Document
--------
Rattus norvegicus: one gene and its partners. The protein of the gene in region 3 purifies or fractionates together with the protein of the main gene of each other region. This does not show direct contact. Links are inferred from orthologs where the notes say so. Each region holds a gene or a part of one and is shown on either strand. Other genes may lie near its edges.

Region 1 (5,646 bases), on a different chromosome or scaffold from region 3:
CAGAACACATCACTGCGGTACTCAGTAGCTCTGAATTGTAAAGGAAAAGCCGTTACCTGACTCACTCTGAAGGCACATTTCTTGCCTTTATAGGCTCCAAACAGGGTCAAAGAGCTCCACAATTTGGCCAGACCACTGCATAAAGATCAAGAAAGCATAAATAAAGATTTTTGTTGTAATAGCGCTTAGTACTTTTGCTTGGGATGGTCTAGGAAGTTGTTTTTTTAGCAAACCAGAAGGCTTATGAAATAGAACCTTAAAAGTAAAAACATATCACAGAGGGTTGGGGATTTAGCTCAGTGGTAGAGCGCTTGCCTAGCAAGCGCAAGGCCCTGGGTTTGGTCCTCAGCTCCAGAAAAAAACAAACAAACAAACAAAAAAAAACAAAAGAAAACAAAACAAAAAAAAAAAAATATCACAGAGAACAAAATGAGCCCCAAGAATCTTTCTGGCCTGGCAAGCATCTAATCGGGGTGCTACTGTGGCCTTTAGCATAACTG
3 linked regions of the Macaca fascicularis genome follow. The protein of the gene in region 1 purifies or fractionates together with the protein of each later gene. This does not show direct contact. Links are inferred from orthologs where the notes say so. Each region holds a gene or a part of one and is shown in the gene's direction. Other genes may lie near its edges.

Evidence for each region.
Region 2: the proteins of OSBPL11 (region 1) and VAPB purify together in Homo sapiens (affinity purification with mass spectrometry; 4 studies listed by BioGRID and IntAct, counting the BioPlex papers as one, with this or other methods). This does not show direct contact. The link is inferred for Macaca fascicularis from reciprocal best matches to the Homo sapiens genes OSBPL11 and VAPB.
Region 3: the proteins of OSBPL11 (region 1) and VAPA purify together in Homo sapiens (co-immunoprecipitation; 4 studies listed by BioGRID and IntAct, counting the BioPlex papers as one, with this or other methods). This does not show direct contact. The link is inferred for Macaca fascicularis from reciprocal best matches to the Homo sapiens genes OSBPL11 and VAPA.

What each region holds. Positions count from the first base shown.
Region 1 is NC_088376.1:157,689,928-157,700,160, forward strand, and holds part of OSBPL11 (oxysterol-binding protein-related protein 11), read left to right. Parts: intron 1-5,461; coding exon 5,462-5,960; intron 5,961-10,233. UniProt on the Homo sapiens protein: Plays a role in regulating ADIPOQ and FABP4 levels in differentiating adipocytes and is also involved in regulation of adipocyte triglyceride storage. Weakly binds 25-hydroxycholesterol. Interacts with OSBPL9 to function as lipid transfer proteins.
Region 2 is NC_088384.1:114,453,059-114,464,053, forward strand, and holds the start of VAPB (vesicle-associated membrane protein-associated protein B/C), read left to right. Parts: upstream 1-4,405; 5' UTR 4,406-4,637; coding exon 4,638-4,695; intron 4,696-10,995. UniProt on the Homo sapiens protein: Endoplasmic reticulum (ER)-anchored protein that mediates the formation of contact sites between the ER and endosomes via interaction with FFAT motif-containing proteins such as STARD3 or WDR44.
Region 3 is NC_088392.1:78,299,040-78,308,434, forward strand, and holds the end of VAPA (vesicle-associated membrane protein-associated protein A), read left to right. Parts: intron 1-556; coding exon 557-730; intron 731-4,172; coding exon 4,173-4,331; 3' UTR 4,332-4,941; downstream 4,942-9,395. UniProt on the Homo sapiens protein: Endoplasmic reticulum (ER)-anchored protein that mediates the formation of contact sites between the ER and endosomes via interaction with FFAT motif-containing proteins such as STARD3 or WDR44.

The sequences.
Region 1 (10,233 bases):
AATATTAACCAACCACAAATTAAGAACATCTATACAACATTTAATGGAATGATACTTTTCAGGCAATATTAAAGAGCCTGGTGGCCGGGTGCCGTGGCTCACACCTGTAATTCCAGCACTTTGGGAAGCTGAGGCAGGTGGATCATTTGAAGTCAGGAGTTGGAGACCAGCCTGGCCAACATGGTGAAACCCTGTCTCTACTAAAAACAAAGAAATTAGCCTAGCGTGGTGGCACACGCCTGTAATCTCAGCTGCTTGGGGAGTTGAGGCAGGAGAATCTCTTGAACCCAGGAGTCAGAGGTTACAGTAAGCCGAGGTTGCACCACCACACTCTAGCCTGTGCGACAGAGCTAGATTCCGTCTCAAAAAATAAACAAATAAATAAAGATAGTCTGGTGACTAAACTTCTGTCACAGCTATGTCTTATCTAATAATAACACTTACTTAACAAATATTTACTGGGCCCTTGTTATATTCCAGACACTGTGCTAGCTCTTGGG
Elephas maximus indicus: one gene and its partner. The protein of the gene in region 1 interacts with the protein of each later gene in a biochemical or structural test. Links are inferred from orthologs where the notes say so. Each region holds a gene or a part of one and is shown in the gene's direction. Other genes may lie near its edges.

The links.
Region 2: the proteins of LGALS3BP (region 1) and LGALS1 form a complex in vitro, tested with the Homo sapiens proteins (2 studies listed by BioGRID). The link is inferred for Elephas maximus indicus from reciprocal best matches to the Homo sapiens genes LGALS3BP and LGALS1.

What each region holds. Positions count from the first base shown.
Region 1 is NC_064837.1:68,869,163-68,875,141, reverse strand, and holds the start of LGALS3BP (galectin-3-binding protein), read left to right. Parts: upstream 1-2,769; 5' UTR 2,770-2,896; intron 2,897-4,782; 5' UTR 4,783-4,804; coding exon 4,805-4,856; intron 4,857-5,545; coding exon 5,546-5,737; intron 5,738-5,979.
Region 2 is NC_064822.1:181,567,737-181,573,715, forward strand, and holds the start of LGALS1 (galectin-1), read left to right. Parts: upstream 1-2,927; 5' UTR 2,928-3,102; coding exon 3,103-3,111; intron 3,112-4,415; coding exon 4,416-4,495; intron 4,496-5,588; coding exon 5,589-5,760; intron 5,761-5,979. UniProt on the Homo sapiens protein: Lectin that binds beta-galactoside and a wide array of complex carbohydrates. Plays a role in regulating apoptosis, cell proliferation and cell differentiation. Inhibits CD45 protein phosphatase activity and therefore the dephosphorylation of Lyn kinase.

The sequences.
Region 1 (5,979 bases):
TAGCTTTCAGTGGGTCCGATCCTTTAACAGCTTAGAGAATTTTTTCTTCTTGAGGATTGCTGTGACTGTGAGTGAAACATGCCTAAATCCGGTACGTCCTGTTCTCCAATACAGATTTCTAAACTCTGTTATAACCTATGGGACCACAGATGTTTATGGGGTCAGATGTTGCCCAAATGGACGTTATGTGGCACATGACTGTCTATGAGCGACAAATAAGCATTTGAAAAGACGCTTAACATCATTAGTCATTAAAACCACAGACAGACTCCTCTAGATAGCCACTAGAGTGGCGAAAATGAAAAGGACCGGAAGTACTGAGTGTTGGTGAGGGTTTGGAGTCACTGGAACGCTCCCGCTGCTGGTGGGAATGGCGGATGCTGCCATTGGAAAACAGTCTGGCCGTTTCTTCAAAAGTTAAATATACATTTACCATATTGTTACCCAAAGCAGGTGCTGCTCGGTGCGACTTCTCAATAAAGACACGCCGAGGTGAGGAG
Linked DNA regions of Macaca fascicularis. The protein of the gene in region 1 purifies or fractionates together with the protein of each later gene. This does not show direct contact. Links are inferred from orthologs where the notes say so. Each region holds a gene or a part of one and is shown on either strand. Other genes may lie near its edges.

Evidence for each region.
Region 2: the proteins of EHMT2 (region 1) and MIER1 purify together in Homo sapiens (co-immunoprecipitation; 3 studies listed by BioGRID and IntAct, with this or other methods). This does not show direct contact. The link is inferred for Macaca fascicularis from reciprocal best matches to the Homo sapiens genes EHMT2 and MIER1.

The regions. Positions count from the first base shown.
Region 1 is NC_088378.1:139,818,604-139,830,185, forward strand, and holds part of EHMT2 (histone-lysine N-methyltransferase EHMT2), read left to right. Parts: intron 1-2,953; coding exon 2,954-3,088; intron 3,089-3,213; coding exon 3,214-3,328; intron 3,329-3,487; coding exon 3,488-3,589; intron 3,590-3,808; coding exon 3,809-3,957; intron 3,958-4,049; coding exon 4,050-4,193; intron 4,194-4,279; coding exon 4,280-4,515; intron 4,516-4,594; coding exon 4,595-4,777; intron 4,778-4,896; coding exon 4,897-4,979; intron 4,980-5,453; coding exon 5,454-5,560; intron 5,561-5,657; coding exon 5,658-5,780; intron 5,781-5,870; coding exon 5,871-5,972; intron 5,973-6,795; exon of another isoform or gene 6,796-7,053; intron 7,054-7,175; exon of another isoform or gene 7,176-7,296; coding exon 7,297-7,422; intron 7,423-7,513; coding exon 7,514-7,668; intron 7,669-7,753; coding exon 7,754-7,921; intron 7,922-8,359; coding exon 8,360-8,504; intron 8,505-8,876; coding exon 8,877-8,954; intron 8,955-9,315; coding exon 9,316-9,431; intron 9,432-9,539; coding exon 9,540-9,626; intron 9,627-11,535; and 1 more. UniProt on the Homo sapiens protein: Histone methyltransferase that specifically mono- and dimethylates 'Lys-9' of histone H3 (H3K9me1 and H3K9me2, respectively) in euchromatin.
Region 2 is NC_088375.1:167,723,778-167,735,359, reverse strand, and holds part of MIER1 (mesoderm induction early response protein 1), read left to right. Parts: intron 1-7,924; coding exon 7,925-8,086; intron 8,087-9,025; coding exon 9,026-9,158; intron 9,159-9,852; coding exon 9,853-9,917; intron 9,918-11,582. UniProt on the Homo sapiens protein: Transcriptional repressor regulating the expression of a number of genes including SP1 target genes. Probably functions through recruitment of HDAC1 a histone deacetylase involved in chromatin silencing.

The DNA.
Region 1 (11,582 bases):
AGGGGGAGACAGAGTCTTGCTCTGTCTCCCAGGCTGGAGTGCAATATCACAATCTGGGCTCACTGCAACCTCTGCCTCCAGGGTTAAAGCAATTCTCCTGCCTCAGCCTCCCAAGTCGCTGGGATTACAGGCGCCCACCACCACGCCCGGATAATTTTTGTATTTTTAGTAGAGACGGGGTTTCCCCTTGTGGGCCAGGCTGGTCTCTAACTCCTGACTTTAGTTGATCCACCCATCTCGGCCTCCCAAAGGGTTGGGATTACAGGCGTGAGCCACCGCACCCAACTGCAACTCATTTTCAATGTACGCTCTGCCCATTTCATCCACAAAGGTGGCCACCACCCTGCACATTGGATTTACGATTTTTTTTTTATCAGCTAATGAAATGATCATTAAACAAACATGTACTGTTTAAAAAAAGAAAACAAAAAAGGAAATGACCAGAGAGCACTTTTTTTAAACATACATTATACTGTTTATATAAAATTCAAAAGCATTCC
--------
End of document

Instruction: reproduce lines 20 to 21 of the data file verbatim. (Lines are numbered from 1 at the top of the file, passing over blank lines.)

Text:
Region 2 is NC_064822.1:181,567,737-181,573,715, forward strand, and holds the start of LGALS1 (galectin-1), read left to right. Parts: upstream 1-2,927; 5' UTR 2,928-3,102; coding exon 3,103-3,111; intron 3,112-4,415; coding exon 4,416-4,495; intron 4,496-5,588; coding exon 5,589-5,760; intron 5,761-5,979. UniProt on the Homo sapiens protein: Lectin that binds beta-galactoside and a wide array of complex carbohydrates. Plays a role in regulating apoptosis, cell proliferation and cell differentiation. Inhibits CD45 protein phosphatase activity and therefore the dephosphorylation of Lyn kinase.

The sequences.